Ya gotta hand it to the Mets. They invested wisely and now they’re taking one for the team, so to speak.
I don’t remember anymore how much they’re paying Johan Santana. It is so not important. Contracts and salaries are the stuff of winter, and winter, whatever stubborn grimness continues to transpire outside our windows, ended ages ago.
If Johan Santana’s Opening Day doesn’t light up your face, then you’re immune to spring fever. And if what the Mets are doing regarding their final game ever at Shea Stadium doesn’t make you see their management in a different light, then you’re as impenetrable as his changeup.
I’ve been reticent to mention it because nothing was official (of course I didn’t believe Johan was coming here, not really, until he threw strike one past Hanley Ramirez), but since it’s happening, I guess it’s all right to let you in on it. Hell, we’re 1-0 — everything’s all right.
First of all, I didn’t think the Mets were aware of us or any blogger save for Matt Cerrone. Turns out they are. They read a lot of these blogs, including this one. A note was dropped my way by somebody there regarding the Shea Stadium countdown and one conversation about Shea led to another and a proposal was made and negotiations ensued and this is what’s going to happen:
If you don’t have a ticket to the Shea finale, you still have a chance. That’s the good news. If you do have a ticket, you’re not necessarily in. That’s the bad news, I suppose…though you’re certainly not on the outs for good.
My three years of haranguing about Shea and how the Mets have neglected to pay it and its (and their) history proper homage finally got to somebody up the food chain, so they agreed with a plan that will ensure that the only people who get in on the final day are the people who deserve to be there. In other words, they’re refunding everybody’s money in the coming weeks.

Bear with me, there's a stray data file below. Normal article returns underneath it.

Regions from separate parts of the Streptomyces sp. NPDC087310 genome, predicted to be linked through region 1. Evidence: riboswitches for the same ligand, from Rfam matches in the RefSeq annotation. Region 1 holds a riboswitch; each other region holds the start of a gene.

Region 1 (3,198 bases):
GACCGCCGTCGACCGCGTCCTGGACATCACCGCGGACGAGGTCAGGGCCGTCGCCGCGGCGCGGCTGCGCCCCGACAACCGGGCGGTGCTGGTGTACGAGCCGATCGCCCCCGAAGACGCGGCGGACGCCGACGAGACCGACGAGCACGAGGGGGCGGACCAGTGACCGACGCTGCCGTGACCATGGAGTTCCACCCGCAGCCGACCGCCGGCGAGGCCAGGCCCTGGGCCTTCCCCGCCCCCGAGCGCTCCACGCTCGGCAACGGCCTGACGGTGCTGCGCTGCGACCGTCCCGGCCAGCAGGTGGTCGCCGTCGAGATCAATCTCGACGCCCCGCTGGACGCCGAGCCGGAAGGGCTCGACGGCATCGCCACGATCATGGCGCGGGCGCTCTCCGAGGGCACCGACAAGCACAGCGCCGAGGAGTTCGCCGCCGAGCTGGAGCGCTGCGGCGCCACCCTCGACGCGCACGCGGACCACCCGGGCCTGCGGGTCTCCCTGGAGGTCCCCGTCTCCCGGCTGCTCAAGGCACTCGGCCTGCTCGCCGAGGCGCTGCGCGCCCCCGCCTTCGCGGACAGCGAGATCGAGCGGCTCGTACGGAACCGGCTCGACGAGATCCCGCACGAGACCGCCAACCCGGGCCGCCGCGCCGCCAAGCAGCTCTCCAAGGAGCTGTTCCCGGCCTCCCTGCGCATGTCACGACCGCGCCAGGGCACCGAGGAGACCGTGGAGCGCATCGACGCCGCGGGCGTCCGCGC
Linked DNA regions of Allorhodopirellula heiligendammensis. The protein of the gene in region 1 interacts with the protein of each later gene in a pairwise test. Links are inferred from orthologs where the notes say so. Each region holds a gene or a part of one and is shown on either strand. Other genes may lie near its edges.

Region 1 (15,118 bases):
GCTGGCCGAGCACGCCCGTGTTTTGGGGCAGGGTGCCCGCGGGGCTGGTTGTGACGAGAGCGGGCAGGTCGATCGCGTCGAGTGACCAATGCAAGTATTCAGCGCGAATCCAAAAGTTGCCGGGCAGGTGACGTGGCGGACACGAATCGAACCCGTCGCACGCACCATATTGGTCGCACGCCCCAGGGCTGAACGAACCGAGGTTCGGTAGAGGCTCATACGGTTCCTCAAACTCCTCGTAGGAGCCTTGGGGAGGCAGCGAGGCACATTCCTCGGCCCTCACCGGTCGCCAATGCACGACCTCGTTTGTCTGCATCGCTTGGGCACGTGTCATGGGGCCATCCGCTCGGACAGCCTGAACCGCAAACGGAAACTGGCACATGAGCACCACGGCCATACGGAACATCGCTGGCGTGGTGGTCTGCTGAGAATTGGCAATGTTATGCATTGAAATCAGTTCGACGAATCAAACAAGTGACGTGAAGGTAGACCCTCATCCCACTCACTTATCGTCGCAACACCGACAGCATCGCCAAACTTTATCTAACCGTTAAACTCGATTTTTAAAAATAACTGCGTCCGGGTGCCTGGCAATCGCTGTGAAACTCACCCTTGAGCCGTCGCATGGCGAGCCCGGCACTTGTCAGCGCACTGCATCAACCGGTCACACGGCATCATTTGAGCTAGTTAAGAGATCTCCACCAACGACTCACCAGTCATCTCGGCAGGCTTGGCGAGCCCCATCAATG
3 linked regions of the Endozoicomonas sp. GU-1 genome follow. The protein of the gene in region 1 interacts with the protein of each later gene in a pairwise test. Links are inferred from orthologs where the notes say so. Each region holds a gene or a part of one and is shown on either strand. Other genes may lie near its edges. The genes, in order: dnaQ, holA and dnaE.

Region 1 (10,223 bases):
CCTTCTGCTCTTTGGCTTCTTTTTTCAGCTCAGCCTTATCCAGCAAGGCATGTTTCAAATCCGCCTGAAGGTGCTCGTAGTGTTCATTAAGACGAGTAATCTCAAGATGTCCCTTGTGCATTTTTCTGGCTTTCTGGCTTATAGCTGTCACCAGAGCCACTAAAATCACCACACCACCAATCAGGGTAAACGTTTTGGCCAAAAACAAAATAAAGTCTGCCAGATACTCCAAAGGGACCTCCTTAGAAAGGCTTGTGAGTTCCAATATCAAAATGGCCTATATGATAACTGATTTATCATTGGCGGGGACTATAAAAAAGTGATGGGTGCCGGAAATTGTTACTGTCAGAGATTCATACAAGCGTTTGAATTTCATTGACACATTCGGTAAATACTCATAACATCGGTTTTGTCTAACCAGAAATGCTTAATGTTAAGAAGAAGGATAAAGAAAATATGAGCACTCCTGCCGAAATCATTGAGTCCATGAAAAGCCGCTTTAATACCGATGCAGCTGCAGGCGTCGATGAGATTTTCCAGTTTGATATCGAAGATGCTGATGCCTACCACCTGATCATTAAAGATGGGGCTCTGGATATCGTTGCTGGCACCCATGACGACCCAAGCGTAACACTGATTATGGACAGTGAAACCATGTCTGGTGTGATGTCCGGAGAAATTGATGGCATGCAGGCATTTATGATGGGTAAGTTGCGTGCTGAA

Have they gone crazy? Crazy with altruism? Not exactly. They’ll still sell the tickets, but they are being very careful about who gets them and they won’t demand an arm and a leg for them, so kiss “platinum” goodbye come 9/28. My higher-up in the Mets’ front office (forgive the secrecy, but I promised not to reveal any names) said the idea that the secondary market for tickets was going to drive prices way up “bothered some people”. It was decided that with Santana on board, the Mets could afford to be confident, that they are going to sell close to 4 million tickets no matter what this year, that they could be choosy about who gets in on September 28.
That’s where I come in — among others. We’re the ones who get to be choosy.
See, there’ll be no advance ticket sales, which is why the refunds are going out. That applies to the seven-packs and the Sunday plans and even the season tickets. If you bought any on StubHub, those are also invalidated. Instead, admission will have to be earned.
Mets fans who want to attend the final Shea game will have to show one week before and submit to a seven-day battery of tests and interviews, conducted by me and Jason and a whole slew of bloggers. The Mets admitted that while they think they’re pretty good at running a baseball team and building a stadium, they have no clue about their fans. So they left it to the people who represent the fans and care about the fans and the team and all its history — the bloggers — to run the show for this one day.